It is complicated to address a character like Ataru in this day and age. Ataru is a complete womanizer who lives to objectify and assault women. But dismissing him is not as simple as say in a Milo Manara comic where you just say “dirty old italian man” and wash your hands of him. Urusei Yatsura is the creation of one of the all-time great women in comics: Rumiko Takahashi. And as much as Ataru is the driving force of any of the plots in Urusei Yatsura; it is Lum who became the pop icon. Shinobu is a fairly fleshed out character as well. The women in this comic are all pretty funny and are more dimensional in most respects to Ataru. They are all also all much stronger than Ataru, either through super powers, or martial arts. Even Shinobu can overpower him when needed. It is definitely a world of superheroines, that revolves around Ataru’s harem narrative. Added to that is that even though Ataru is doing these terrible things to women, if you were to characterize the work along those lines, you would mischaracterize it. Because all of this is pretty much played for laughs and anarchy. Takahashi isn’t asking you to consider the ramifications long term of Ataru’s leachery--sure everyone condemns him and he is almost always punished for these acts, pretty brutally really--but this is not a book that is looking to lead a serious conversation on sexual assault, and I think would be a poor example for it. But that is a complication that has rattled around in my head, especially as I try to reconcile my affections for Ataru (which I think you are supposed to feel a kind of affection for Ataru, I think the work is pretty explicit here--so if you aren’t, I think the book is not really working for you as intended).
It is actually that this side of the Ataru question exists that I think makes him so difficult to wrestle with in a modern sense. I think this complication is the root of obsession. Because I think reading or watching Urusei Yatsura, you like Ataru. So this is my central dilemma with Ataru and what has stopped me in my tracks comics criticism wise. Like how do you explain to a modern critical audience affections or considerations for characters who are not role models? Is it always necessary that our perspective in these matters should be like a parent guarding our theoretical children from abhorrent deviant behavior by fictional characters? Can we acknowledge that these elements exist, without causing them to mar our ability to interact and explain the work? Is it morally wrong to enjoy a fictional character who does something that is wrong that you would never do and would hate in real life? I don’t think that it is, but I am cognizant that this is a position which is quite controversial in modern western discourse. But then I also question the utility of--like if I want to talk about what it feels like to be harassed by men on the street as a woman, I don’t think that citing Urusei Yatsura is going to explain things very well at all, and in fact, my case might be made better and more clearer by just speaking directly about these scary experiences? I would like to reserve my scorn for real life monsters, really. But still--this is a problem that I have thought about a lot with Ataru, and I think it is a dimension of why he has obsessed me as a character. Well it is one track, at least. Because this type of character is not in and of itself novel in any medium, and is in fact well trodd. So I would say it is a fairly minimal part of what makes Ataru worth talking about, even if it is a complication which in contemporary discourse would be given the most weight.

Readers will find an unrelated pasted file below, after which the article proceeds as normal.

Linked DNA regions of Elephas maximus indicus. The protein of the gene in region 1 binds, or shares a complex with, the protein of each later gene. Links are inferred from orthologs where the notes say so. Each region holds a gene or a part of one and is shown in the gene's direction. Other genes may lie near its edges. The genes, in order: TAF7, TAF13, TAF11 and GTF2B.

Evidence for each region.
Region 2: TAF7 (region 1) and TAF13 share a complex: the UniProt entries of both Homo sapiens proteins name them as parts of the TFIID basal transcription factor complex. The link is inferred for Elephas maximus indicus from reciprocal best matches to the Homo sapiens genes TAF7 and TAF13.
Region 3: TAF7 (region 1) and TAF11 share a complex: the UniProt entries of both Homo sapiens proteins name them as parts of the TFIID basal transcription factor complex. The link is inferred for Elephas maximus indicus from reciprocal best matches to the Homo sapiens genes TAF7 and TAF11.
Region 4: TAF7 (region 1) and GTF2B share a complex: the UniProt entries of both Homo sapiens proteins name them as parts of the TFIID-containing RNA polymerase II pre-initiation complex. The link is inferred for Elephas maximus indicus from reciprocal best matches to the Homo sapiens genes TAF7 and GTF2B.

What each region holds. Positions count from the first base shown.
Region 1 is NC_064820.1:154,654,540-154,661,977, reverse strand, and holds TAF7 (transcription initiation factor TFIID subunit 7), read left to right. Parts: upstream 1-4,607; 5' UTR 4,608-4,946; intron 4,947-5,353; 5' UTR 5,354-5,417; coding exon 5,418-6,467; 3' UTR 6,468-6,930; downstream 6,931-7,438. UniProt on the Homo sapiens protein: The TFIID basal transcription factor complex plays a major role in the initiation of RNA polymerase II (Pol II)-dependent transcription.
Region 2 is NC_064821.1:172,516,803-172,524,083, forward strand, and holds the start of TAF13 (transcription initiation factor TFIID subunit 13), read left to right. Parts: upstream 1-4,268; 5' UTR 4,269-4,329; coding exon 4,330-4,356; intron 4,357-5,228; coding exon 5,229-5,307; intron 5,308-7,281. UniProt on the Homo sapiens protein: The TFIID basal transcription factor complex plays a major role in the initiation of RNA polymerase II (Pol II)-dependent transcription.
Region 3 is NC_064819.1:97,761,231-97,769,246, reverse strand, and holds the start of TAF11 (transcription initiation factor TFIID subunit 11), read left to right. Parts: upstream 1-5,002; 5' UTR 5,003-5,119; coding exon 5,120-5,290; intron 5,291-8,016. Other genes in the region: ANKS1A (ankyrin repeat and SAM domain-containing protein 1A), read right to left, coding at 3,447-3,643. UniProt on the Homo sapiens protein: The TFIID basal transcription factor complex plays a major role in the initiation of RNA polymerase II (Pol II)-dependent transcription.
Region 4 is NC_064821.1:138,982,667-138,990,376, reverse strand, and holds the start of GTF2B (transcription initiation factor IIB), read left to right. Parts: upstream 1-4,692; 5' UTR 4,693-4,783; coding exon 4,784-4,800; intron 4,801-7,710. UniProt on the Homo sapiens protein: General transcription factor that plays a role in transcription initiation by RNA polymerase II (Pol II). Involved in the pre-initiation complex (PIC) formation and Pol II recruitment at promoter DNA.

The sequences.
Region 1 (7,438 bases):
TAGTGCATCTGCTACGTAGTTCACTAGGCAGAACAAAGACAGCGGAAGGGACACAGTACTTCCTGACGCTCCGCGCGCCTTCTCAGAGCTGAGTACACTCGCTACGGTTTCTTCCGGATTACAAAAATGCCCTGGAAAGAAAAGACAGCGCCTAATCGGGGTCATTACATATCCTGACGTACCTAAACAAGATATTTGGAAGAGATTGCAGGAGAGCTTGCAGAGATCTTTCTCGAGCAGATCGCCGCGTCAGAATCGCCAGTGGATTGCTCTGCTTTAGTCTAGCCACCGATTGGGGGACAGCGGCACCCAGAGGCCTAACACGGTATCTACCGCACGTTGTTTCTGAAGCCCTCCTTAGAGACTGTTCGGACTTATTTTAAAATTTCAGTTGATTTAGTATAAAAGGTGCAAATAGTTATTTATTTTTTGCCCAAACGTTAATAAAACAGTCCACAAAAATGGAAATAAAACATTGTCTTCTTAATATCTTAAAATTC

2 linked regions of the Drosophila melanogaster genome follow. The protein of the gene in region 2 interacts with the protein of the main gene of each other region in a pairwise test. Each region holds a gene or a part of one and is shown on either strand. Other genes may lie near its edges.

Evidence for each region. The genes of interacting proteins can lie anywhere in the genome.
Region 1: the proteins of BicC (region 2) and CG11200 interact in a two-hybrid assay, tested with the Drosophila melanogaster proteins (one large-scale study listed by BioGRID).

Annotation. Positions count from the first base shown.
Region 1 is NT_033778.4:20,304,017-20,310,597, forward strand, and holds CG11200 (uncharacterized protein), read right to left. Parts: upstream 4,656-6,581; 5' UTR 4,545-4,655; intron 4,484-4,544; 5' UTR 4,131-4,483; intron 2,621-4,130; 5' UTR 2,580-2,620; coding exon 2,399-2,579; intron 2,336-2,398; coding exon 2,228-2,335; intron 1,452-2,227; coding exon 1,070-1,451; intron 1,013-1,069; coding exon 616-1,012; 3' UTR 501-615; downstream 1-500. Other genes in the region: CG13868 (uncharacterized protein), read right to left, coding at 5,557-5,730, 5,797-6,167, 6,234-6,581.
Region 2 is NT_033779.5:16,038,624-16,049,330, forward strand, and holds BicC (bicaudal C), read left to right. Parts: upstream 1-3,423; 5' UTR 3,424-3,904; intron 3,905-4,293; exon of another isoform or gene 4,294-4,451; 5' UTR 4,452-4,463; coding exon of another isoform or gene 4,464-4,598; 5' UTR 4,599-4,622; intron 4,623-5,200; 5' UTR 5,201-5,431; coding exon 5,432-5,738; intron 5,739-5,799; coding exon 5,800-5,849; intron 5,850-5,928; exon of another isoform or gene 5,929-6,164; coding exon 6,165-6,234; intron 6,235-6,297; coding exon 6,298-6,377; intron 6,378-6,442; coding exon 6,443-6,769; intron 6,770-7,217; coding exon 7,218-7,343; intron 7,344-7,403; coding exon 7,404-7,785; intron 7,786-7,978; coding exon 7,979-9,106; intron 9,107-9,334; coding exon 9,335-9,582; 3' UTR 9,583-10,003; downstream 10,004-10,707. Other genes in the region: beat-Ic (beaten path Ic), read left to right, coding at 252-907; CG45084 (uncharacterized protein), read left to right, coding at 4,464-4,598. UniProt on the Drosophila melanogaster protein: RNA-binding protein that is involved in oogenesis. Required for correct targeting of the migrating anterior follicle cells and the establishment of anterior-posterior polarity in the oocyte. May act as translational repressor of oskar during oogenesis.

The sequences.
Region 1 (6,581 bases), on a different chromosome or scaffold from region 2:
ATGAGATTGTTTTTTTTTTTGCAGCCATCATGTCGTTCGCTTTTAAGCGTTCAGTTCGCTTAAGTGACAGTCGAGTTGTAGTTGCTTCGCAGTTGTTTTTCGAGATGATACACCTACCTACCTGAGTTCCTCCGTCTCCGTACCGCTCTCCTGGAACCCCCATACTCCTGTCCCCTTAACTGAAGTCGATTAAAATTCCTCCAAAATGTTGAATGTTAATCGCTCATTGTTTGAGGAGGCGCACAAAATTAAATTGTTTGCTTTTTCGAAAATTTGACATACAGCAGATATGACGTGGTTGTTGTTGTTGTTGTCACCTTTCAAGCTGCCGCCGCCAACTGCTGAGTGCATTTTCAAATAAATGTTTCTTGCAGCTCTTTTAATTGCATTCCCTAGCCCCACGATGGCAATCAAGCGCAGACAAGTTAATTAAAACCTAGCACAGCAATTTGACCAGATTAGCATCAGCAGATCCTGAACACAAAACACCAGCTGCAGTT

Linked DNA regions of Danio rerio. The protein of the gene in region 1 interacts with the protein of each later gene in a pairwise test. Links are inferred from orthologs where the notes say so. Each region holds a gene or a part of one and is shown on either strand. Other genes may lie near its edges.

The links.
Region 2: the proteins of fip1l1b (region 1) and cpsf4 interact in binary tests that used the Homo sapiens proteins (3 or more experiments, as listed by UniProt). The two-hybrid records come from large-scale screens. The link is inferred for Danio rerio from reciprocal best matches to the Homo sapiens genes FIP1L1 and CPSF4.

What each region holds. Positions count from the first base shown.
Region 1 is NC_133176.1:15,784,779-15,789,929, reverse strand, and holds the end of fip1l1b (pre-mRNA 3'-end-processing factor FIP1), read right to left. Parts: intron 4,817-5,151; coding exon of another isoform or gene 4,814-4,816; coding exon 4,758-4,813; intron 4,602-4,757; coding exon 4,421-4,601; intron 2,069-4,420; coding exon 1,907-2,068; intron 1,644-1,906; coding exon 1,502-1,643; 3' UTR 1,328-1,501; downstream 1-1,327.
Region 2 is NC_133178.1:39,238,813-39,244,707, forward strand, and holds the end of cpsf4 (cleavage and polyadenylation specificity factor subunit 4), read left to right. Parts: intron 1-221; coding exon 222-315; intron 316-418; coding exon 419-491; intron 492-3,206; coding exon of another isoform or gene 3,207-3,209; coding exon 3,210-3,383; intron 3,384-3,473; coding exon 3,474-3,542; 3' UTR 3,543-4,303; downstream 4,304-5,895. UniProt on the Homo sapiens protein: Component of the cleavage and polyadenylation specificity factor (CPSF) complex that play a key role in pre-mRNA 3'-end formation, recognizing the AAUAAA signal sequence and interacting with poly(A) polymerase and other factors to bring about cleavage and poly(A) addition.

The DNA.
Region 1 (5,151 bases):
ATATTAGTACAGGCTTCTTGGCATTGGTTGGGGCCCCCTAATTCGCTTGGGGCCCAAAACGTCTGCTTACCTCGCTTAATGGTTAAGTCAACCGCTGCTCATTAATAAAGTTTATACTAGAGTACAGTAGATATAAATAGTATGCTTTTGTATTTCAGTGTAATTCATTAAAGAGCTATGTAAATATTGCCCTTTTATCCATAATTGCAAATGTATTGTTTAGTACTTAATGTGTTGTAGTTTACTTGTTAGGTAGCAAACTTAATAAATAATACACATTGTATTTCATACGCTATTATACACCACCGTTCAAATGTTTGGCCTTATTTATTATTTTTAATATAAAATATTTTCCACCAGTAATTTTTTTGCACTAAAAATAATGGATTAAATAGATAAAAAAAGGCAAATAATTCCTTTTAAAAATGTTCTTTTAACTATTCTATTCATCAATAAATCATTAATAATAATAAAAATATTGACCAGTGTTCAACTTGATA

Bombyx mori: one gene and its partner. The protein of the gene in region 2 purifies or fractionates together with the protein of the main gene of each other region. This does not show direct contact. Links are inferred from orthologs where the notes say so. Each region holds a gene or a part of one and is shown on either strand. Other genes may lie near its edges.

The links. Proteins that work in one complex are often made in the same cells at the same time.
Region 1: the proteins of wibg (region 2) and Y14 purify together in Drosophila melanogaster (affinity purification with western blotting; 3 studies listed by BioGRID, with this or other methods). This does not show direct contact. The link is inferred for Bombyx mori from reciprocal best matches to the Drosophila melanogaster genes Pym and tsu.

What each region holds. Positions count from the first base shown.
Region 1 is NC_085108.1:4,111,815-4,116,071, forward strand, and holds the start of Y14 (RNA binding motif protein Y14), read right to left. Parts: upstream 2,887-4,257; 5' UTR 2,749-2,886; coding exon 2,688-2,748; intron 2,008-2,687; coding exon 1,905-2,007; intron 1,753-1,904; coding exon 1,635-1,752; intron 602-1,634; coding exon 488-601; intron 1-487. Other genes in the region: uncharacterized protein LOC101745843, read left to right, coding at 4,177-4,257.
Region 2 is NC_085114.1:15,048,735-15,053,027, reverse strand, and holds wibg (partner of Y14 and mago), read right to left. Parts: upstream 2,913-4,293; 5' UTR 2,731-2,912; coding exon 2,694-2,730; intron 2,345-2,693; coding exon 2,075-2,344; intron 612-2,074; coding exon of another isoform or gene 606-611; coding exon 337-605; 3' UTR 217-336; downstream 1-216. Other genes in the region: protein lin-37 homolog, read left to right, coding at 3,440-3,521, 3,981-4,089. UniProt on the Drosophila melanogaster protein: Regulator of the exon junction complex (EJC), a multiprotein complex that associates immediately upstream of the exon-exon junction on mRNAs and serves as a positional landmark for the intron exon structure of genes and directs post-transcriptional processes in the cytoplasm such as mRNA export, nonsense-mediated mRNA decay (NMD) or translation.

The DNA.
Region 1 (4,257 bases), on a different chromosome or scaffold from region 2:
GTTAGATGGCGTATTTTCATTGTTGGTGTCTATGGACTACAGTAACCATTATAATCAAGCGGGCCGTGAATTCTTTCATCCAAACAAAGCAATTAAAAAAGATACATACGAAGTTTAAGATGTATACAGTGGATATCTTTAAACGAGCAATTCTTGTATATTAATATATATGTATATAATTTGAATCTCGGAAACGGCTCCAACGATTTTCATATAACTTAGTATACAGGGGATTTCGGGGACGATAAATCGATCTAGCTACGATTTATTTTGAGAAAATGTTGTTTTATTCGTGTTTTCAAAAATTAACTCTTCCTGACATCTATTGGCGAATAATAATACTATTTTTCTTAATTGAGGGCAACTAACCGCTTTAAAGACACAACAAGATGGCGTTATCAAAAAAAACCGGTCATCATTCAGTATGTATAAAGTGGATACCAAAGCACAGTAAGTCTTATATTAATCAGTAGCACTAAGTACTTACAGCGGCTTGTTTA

The second track is again, this image from the anime. Ataru after armageddon has unraveled every level of society, and with his idiotic flag, has become a zombie for the new anarchy. He is sort of a leader of this world, but only in a very loose sense. It is more like, people naturally like following him around than that he is commanding them in the way that say a character like Mendo, with his japanese sword, and elitist fascist ideologies would. So I think you can call the new world that Ataru has created an anarchic one.